Nazarites would not cut their hair while under the vow but would have shaved clean just prior.

All the days of his vow of separation no razor shall come upon his head; until the time is completed for which he separates himself to the LORD, he shall be holy; he shall let the locks of hair of his head grow long. (Numbers 6:5)

Elisha was a Nazarite. His bald head was how the children identified him as a man of God, someone who had just taken the Nazarite vow.

***He went up from there to Bethel; and while he was going up on the way, some small boys came out of the city and jeered at him, saying, “Go up, you baldhead! Go up, you baldhead!” *(2 Kings 2:23)

So yeah, at some point Paul was completely bald and clean shaven, just prior to taking the vow.

-Tim-


#10

Interesting. Thanks for that. I’ve never given that episode in his life any real thought before. :slight_smile: The custom appears to have continued with the Christian monks and the tonsure–another subject I know too little about but would like to know. :wink:


#11

Much of Christian art is already ‘wrong’ in a sense, anyways, in that we don’t really know what Jesus or Mary or most anyone else looked like. (In fact, there are only two people whom we have some kind of tradition regarding their likeness: Peter and Paul.)

Besides, this is the key thing to remember: Christian art, especially early ones, were (originally) really symbolic in nature. When John is depicted as clean-shaven, that’s not meant to be a statement to the effect that ‘this is what John the apostle really looked like’. That’s an artistic symbol for the belief that John was the youngest of the apostles.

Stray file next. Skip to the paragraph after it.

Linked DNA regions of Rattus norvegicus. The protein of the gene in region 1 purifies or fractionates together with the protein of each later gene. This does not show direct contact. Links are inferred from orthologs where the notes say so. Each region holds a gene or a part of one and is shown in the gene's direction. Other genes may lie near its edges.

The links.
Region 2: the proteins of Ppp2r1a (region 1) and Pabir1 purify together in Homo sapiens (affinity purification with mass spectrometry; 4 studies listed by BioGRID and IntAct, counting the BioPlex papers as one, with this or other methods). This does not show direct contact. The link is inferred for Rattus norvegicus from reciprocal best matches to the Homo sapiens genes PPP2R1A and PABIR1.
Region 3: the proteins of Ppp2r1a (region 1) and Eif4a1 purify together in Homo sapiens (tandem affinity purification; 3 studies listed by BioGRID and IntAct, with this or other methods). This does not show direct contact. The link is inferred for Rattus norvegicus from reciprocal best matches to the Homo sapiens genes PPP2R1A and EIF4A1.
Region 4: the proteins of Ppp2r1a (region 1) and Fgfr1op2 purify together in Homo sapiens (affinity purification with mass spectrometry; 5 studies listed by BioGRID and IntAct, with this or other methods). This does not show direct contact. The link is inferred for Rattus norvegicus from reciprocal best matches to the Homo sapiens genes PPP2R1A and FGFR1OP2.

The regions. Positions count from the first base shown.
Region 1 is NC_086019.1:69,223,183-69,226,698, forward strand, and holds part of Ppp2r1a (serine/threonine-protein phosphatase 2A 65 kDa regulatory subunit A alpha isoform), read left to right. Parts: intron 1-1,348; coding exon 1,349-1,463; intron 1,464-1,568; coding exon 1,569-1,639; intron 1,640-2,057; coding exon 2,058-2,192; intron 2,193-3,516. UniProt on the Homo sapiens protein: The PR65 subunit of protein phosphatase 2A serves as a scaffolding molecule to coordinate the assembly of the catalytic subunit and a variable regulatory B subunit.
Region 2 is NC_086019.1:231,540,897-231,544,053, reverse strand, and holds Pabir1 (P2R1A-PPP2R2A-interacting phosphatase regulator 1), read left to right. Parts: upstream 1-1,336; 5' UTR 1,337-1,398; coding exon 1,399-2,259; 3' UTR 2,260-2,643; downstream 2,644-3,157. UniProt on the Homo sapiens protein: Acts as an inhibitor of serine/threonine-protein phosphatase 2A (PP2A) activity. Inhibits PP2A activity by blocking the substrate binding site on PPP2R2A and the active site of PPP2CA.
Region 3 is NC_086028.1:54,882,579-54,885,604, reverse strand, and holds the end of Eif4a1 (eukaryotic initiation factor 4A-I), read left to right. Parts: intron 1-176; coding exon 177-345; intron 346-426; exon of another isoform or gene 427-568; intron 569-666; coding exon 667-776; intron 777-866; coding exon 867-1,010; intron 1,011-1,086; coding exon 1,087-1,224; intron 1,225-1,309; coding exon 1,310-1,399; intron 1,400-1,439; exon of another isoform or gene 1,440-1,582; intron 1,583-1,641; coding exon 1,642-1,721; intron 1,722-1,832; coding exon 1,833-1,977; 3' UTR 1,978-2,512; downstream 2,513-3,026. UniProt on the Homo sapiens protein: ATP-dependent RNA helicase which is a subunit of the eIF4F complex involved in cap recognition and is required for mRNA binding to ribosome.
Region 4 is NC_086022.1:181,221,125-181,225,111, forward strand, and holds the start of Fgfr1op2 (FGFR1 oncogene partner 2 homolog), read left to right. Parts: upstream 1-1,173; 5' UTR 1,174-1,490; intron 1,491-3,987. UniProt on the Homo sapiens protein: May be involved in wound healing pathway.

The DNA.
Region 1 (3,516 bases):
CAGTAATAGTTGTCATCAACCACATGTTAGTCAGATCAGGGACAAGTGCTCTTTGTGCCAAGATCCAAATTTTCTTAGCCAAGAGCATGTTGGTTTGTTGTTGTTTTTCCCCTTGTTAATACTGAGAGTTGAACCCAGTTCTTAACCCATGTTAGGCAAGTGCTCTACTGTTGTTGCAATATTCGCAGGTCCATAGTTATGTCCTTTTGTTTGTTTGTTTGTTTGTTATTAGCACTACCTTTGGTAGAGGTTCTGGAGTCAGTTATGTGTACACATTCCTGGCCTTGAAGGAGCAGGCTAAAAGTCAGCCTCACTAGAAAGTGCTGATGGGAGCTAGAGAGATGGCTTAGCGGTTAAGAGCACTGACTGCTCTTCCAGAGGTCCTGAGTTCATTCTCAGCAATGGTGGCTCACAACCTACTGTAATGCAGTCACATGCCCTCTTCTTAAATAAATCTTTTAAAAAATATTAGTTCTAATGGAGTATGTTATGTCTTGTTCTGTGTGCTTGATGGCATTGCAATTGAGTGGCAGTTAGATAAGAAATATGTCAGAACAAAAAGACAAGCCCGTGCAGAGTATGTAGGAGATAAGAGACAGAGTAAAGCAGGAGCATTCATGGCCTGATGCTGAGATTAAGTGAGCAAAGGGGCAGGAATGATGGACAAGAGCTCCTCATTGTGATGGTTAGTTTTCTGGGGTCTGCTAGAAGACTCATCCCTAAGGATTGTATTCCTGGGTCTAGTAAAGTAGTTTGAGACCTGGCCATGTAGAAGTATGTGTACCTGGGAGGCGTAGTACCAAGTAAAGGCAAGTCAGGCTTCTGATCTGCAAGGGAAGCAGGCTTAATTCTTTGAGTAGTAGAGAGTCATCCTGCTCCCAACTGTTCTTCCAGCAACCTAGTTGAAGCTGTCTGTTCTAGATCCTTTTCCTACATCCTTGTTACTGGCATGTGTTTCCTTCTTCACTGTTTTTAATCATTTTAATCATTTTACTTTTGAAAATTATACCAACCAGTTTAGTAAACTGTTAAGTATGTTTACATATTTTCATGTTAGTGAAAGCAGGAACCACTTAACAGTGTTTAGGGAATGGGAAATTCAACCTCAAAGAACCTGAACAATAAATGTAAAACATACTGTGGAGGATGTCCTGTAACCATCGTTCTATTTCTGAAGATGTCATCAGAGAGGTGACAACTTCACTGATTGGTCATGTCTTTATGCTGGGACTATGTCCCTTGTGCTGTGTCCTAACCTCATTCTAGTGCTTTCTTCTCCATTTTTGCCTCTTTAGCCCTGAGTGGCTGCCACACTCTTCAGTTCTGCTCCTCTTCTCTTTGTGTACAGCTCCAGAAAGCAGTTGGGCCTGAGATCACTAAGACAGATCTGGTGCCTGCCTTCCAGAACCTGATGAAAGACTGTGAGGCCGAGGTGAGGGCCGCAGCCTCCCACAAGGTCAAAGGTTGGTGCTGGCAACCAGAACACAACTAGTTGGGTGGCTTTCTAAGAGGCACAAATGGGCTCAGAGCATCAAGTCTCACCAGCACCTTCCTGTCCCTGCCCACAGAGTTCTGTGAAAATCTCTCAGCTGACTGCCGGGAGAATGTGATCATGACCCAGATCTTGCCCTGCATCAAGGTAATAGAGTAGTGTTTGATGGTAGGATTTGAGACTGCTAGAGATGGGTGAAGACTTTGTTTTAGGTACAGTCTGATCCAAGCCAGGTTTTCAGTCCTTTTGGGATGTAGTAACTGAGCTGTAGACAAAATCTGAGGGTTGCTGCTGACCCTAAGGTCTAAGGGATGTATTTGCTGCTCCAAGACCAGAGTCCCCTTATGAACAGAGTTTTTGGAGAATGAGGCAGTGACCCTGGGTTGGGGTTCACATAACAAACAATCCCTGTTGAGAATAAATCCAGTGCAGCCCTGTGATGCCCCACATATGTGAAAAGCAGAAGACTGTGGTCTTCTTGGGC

#12

Peter and Paul are the only two people who have been depicted with near-regular consistency in early Christian art: Peter is always this guy with short, curly/frizzy hair and a close-cropped beard, and Paul is the bald one with a long (usually forked or pointed) beard. This consistency led some people to think that these artistic depictions might be derived from some sort of template or a kind of tradition regarding their appearance.

Now, they are really the exceptions to the rule: the other apostles - John included - did not get personalized depictions until much later (6th century or so, I believe). When they are depicted in earlier artworks, they’re really just portrayed as ‘generic’ guys. Not even the depictions of Jesus have the same level of consistency as those of Peter and Paul have.
http://gbgm-umc.org/umw/corinthians/images/peterpaul.jpg

http://www.saintpetersbasilica.org/Necropolis/MG/Fig-48-p173.jpg

http://www.christusrex.org/www1/ofm/pilgr/bord/pcts/05Paul.jpg


#13

Why does that matter? It is not relevant.


#14

It was pretty relevant back then!!!


#15

Why? It has zero impact on our faith or salvation.


#16

And?


#17

Therefore it is completely irrelevant if the Apostles were bearded or not. You are trying to make an issue out of a non-issue.


#18

Just asking a question.


#19